At every stage, the Vajpayee Government merely mimicked the Rajiv regime which was then trying to wriggle out of the Bofors scandal. The government is now helplessly getting into the same trappings. Unlike Vajpayee, Rajiv Gandhi had enjoyed an overwhelming majority in Parliament and had total control on his party. This enabled him survive the full term. But by then public opinion had already crystallised against the way the government had tried to avert a proper debate. Unfortunately, the BJP, which had played an important role in the Bofors exposure, seems to have learnt no lessons from Rajiv Gandhi’s bitter experience.

In those days, it was fashionable to argue that corruption would never be an election issue in a country like India. Our illiterate voters, it was argued, could not even comprehend what Befors meant. Those who have benefited from corruption crusades of the 80s and 90s are committing the same blunder by seeking shelter under the same kind of arguments like “public interests”. Rulers have a tendency to go by the friendly media which is not known to fully reflect the opinion of the country’s millions. The best way to deal with similar situations is to readily agree to reveal the cards and thus disarm opponents.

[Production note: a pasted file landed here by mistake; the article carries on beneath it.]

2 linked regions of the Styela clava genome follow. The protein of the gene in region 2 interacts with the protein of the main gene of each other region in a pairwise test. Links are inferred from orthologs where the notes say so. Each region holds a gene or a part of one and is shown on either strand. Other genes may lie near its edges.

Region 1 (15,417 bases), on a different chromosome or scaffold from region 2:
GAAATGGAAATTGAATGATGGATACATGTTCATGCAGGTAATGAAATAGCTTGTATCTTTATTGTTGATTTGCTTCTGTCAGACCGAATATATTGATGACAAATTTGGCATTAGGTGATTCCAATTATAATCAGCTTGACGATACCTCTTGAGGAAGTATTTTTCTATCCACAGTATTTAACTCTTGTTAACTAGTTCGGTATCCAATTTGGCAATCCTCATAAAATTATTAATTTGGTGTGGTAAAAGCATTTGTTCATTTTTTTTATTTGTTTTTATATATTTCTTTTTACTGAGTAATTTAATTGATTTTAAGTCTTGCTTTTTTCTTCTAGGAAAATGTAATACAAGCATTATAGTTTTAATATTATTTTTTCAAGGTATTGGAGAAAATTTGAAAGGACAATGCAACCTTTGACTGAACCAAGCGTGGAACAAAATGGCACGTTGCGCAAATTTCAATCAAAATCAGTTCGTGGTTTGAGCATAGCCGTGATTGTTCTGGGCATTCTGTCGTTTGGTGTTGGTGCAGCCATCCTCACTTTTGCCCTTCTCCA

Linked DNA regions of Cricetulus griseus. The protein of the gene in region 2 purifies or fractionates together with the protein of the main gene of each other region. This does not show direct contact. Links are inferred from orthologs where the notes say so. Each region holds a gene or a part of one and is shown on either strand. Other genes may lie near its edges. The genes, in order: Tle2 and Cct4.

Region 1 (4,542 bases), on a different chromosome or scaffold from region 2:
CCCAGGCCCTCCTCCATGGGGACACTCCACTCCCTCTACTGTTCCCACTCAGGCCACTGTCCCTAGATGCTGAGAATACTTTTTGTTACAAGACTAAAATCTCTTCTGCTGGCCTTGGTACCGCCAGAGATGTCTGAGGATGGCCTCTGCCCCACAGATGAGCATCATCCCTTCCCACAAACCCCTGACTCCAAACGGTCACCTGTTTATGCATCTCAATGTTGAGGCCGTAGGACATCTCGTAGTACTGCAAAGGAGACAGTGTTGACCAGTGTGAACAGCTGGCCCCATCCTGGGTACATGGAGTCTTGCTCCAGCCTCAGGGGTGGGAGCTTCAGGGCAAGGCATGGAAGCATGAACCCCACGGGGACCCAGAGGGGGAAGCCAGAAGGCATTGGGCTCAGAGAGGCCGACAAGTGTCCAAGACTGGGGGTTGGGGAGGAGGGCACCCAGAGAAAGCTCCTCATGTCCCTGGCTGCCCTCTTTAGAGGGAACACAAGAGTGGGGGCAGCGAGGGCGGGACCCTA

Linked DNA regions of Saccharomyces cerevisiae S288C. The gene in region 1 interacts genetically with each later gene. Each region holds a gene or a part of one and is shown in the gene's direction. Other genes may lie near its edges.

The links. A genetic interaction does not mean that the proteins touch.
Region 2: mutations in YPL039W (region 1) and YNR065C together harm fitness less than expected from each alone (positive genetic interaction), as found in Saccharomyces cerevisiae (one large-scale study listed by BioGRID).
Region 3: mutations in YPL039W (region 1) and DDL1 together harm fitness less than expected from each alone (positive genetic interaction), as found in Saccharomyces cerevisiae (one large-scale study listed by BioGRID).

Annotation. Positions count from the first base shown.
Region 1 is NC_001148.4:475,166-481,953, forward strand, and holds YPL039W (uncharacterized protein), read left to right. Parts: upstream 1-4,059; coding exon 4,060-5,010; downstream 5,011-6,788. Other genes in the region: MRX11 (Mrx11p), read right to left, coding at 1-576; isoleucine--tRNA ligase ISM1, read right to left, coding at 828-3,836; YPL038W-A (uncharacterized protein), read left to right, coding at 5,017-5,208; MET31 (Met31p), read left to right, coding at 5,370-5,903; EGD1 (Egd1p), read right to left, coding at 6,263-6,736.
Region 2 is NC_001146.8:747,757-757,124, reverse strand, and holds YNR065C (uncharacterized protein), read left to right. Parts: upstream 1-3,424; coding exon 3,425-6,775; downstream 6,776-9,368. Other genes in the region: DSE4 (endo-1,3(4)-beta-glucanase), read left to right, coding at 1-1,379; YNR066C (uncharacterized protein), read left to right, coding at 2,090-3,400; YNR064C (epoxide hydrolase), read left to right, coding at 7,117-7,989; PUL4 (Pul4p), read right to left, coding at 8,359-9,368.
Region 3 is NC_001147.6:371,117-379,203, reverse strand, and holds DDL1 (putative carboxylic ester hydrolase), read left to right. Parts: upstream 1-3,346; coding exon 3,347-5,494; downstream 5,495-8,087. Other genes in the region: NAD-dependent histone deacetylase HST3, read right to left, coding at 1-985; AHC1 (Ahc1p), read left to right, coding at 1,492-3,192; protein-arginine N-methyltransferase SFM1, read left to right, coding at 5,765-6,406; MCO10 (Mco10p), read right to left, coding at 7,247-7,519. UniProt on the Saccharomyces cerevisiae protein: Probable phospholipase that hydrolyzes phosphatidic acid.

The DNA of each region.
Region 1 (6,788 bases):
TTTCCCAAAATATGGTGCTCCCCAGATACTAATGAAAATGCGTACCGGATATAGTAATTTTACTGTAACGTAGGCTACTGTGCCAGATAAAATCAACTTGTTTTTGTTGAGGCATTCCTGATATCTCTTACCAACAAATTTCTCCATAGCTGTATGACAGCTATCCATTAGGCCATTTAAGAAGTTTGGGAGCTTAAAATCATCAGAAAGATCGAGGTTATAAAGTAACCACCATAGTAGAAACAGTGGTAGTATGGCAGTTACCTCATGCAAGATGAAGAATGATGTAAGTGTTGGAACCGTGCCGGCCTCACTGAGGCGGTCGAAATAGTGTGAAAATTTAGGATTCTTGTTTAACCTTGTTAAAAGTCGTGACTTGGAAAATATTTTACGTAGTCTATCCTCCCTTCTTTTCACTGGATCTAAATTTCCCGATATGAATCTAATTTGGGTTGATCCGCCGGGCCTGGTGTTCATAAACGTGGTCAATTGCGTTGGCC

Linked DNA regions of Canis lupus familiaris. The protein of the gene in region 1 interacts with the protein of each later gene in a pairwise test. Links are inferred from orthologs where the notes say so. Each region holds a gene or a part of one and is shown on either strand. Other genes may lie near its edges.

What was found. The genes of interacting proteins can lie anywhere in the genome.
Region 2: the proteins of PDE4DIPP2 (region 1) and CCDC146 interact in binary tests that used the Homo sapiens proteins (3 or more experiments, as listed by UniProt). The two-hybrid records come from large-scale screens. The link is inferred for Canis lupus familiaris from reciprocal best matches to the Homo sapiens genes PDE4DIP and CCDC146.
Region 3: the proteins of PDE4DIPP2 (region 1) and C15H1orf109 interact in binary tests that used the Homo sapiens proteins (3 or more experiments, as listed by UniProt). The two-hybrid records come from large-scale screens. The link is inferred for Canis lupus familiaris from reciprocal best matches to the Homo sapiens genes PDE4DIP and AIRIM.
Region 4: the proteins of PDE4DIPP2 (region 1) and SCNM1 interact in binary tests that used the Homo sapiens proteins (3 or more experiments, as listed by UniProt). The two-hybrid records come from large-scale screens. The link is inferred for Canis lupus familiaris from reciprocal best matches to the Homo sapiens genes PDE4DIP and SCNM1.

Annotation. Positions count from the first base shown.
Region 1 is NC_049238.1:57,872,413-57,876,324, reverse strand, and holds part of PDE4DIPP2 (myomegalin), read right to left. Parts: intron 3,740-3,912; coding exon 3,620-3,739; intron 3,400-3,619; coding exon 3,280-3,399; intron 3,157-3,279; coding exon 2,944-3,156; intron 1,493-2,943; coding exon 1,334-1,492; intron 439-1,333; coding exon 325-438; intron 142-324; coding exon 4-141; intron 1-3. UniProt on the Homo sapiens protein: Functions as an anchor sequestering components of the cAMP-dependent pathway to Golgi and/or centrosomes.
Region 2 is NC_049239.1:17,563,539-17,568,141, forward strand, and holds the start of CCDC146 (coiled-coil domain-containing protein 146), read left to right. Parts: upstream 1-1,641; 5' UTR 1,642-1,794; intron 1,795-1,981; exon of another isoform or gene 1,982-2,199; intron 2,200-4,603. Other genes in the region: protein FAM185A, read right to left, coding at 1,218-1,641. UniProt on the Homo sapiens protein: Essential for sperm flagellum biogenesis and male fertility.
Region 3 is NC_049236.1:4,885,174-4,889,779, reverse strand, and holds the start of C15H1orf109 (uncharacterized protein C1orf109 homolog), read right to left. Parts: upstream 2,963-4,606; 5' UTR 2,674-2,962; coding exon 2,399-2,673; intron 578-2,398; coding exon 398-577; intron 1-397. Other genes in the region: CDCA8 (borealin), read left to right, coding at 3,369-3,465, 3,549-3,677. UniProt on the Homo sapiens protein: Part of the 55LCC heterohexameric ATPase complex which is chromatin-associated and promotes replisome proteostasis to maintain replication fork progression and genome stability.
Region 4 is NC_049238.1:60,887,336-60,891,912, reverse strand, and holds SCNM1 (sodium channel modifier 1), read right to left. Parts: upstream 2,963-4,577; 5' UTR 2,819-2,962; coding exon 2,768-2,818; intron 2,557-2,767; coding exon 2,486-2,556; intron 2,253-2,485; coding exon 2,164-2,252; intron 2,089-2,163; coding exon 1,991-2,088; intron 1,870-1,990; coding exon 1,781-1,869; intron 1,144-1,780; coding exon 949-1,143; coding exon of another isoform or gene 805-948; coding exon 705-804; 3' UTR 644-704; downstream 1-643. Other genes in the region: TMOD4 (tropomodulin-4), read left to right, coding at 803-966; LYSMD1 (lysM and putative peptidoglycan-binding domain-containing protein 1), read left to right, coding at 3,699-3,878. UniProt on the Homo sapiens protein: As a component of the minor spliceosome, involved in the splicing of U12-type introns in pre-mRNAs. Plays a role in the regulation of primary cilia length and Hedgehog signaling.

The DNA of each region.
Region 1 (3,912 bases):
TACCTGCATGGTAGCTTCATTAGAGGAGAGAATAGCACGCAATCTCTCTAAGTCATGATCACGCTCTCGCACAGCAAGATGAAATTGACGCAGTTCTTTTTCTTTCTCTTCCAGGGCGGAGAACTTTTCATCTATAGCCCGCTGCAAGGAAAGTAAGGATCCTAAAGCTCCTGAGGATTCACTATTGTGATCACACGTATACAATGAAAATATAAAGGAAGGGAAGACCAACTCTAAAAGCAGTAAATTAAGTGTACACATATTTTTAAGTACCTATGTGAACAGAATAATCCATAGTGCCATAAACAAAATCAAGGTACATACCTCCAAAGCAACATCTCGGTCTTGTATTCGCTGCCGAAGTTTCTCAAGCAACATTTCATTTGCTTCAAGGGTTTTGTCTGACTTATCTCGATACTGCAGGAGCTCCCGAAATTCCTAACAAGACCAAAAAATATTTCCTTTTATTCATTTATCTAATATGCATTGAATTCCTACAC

Already, a sort of “sab chor hai” (all are robbers) syndrome is developing at the ground level. In the long run, it is this kind of scandal-scarred image, rather than pinpricks from the allies that is going to be the BJP’s biggest challenge. Like Rajiv Gandhi, Vajpayee is also getting into the quicksand of defending the seemingly “indefensible” friends and colleagues. The startling revelations made by Mohan Guruswamy, former adviser to the Finance Minister and a leading BJP functionary, will have a still wider ramification.

His allegations include the Vajpayee Government’s manipulation of steel prices to help favoured private firms and offer of bribe by a lobbyist to him if he helped a foreign tobacco firm grab the ITC by way of the sale of UTI’s shares. The inference has been that this kind of shady deals had become the order of the day under the Vajpayee Government. In case of the steel price, Guruswamy alleged that the ruling party had collected Rs 5,000 crore for its election funds. There have also been allegations in Parliament about the direct “interference” by Vajpayee’s relatives and foster son-in-law in government matters.